Bogus reports to White House heap new shame on CIA

RUPERT CORNWELL

Washington

For the CIA these days, just when it seems matters cannot get worse, they do. After being numbed by the Ames affair, excoriated over Guatemala and caught red-handed spying against two US allies, the agency now admits supplying a succession of presidents with intelligence on the Soviet Union and Russia which it knew almost certainly came from agents controlled by Moscow.

Such is the latest - but in all likelihood not the final - chapter of the case of Aldrich Ames, played out before aghast congressional committees, which at one point came close to eliciting an unheard-of formal reprimand by John Deutch, the CIA director, of no fewer than three of his predecessors.

It has been more than 20 months since Ames was arrested after being unmasked as the most damaging mole in CIA history. Since then one embarrassment after another has been heaped upon the agency, as it attempts to gauge the full extent of the havoc wreaked by its former Soviet branch counter- intelligence chief, now serving a life sentence without parole in a federal prison in Pennsylvania.

None though has matched the admission of Mr Deutch on Capitol Hill last week that a new, post-Ames internal investigation by the CIA's inspector general, Frederick Hitz, had shown that "tainted" information - i.e. data supplied by Soviet agents installed by the KGB to replace those betrayed by Ames during his nine years of treachery, between 1985 and 1994 - was contained in top-secret "blue border" intelligence reports, delivered by hand to a president.

On the basis of this bogus information, purporting to show hitherto unsuspected weapons advances by Moscow, the US may have decided to go ahead with fresh arms programmes of its own. The Pentagon is launching a study to assess the damage, and officials say "billions of dollars" may have been wasted on weapons the country did not need.

If so, and by a fine stroke of irony, Moscow would have successfully imitated one US strategy in the closing stages of the Cold War: of trying to bleed one's superpower opponent dry by forcing him into an ever more costly arms race. The US may have won in the end, but the Kremlin may have scored smaller victories along the way.

For Mr Deutch, the CIA's blundering was "an inexcusable lapse in elementary intelligence practices" - so inexcusable that Mr Hitz is said to have sought reprimands for three former directors, William Webster, Robert Gates, and James Woolsey who resigned at the end of 1994 amid congressional fury over his refusal to mete out stern punishment to agency officers involved with the Ames debacle.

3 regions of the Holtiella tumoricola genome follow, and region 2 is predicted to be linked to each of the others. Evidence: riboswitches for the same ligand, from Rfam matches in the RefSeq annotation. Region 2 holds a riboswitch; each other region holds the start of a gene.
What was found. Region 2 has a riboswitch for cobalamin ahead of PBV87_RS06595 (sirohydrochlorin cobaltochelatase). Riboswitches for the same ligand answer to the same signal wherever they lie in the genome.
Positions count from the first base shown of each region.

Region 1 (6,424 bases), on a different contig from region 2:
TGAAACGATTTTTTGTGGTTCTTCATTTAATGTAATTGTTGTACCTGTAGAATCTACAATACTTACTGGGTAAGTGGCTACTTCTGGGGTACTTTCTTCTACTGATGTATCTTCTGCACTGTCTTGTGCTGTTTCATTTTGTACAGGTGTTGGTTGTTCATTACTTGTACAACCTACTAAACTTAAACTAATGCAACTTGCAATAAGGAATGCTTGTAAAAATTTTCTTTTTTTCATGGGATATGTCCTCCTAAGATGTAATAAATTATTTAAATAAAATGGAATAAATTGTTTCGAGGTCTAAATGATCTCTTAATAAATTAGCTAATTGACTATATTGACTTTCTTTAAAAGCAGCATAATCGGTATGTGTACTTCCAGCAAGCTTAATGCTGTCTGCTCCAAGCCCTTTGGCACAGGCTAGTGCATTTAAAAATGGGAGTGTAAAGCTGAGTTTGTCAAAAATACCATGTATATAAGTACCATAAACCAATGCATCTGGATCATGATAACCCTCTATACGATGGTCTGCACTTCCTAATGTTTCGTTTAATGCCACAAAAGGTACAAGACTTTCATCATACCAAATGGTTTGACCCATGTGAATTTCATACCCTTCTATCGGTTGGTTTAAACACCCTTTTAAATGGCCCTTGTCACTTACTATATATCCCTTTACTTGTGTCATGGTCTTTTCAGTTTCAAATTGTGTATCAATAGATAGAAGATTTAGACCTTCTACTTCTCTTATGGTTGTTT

For the time being, the trio have wriggled out of trouble by sending a joint letter to Mr Deutch protesting that they were not informed that suspect information was being passed to the White House. Indeed, they say if anyone is to blame it is Mr Hitz, who failed to mention the practice in an earlier report. Not relishing such invidious judgement of his peers, the current CIA director let them off the hook. But Congress many not be so easily satisfied.

One influential Democrat, Bob Kerrey, vice-chairman of the Senate Intelligence Committee, insists that unless the three are held personally accountable, "I don't know how the CIA will ever recover credibility with customers who are basing billion-dollar and life-and-death decisions on that intelligence." Mr Kerrey's chance may come this week, when the three are expected to be summoned to testify at fresh hearings into the fiasco.

One thing though is clear, that Mr Deutch's task of restoring the prestige and morale of the battered CIA is harder than ever. Quite apart from the Ames affair, the agency was forced in September to discipline a dozen officers for covering up human rights abuses in Guatemala in the early 1990s. Similar ructions concerning Honduras are reportedly imminent. Separately, the CIA has been caught this year conducting industrial espionage against France and Japan, close allies of the US.

Start your day with The Independent, sign up for daily news emails
Have you tried new the Independent Digital Edition apps?
ebooks
ebooksAn introduction to the ground rules of British democracy
News
i100
News
Bobbi Kristina Brown, daughter of the late singer Whitney Houston, poses at the premiere of
people
News
people
News
The frequency with which we lie and our ability to get away with it both increase to young adulthood then decline with age, possibly because of changes that occur in the brain
scienceRoger Dobson knows the true story, from Pinocchio to Pollard